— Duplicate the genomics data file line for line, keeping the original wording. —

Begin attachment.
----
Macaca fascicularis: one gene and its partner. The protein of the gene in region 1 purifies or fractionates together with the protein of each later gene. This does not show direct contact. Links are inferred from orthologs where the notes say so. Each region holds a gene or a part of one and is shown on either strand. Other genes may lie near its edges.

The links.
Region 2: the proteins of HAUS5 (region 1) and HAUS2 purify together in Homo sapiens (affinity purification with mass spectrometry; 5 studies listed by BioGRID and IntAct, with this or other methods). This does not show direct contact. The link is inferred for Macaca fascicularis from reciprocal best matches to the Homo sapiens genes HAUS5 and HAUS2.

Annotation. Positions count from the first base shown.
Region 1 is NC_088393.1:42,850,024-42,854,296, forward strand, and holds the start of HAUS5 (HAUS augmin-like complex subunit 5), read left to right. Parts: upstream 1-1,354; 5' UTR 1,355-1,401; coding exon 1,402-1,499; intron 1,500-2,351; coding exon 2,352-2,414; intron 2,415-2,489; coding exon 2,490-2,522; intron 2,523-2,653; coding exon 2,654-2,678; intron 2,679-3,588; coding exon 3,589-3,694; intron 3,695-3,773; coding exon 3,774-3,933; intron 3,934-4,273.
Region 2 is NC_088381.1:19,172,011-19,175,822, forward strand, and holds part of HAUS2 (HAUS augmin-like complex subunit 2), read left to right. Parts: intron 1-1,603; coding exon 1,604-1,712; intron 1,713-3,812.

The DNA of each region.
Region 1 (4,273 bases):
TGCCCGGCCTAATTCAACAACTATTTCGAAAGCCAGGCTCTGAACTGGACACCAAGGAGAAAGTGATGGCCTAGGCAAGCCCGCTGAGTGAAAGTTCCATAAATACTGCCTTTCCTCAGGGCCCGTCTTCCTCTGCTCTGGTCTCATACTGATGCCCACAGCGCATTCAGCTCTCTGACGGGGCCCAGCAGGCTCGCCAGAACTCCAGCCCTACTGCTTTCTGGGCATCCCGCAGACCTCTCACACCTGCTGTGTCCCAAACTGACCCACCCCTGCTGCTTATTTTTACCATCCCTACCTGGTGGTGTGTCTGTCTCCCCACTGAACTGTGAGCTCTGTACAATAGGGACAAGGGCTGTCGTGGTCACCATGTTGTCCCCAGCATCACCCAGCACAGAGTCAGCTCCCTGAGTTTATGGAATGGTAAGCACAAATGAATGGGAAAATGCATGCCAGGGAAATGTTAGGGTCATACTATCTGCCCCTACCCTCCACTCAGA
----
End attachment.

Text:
Macaca fascicularis: one gene and its partner. The protein of the gene in region 1 purifies or fractionates together with the protein of each later gene. This does not show direct contact. Links are inferred from orthologs where the notes say so. Each region holds a gene or a part of one and is shown on either strand. Other genes may lie near its edges.

The links.
Region 2: the proteins of HAUS5 (region 1) and HAUS2 purify together in Homo sapiens (affinity purification with mass spectrometry; 5 studies listed by BioGRID and IntAct, with this or other methods). This does not show direct contact. The link is inferred for Macaca fascicularis from reciprocal best matches to the Homo sapiens genes HAUS5 and HAUS2.

Annotation. Positions count from the first base shown.
Region 1 is NC_088393.1:42,850,024-42,854,296, forward strand, and holds the start of HAUS5 (HAUS augmin-like complex subunit 5), read left to right. Parts: upstream 1-1,354; 5' UTR 1,355-1,401; coding exon 1,402-1,499; intron 1,500-2,351; coding exon 2,352-2,414; intron 2,415-2,489; coding exon 2,490-2,522; intron 2,523-2,653; coding exon 2,654-2,678; intron 2,679-3,588; coding exon 3,589-3,694; intron 3,695-3,773; coding exon 3,774-3,933; intron 3,934-4,273.
Region 2 is NC_088381.1:19,172,011-19,175,822, forward strand, and holds part of HAUS2 (HAUS augmin-like complex subunit 2), read left to right. Parts: intron 1-1,603; coding exon 1,604-1,712; intron 1,713-3,812.

The DNA of each region.
Region 1 (4,273 bases):
TGCCCGGCCTAATTCAACAACTATTTCGAAAGCCAGGCTCTGAACTGGACACCAAGGAGAAAGTGATGGCCTAGGCAAGCCCGCTGAGTGAAAGTTCCATAAATACTGCCTTTCCTCAGGGCCCGTCTTCCTCTGCTCTGGTCTCATACTGATGCCCACAGCGCATTCAGCTCTCTGACGGGGCCCAGCAGGCTCGCCAGAACTCCAGCCCTACTGCTTTCTGGGCATCCCGCAGACCTCTCACACCTGCTGTGTCCCAAACTGACCCACCCCTGCTGCTTATTTTTACCATCCCTACCTGGTGGTGTGTCTGTCTCCCCACTGAACTGTGAGCTCTGTACAATAGGGACAAGGGCTGTCGTGGTCACCATGTTGTCCCCAGCATCACCCAGCACAGAGTCAGCTCCCTGAGTTTATGGAATGGTAAGCACAAATGAATGGGAAAATGCATGCCAGGGAAATGTTAGGGTCATACTATCTGCCCCTACCCTCCACTCAGA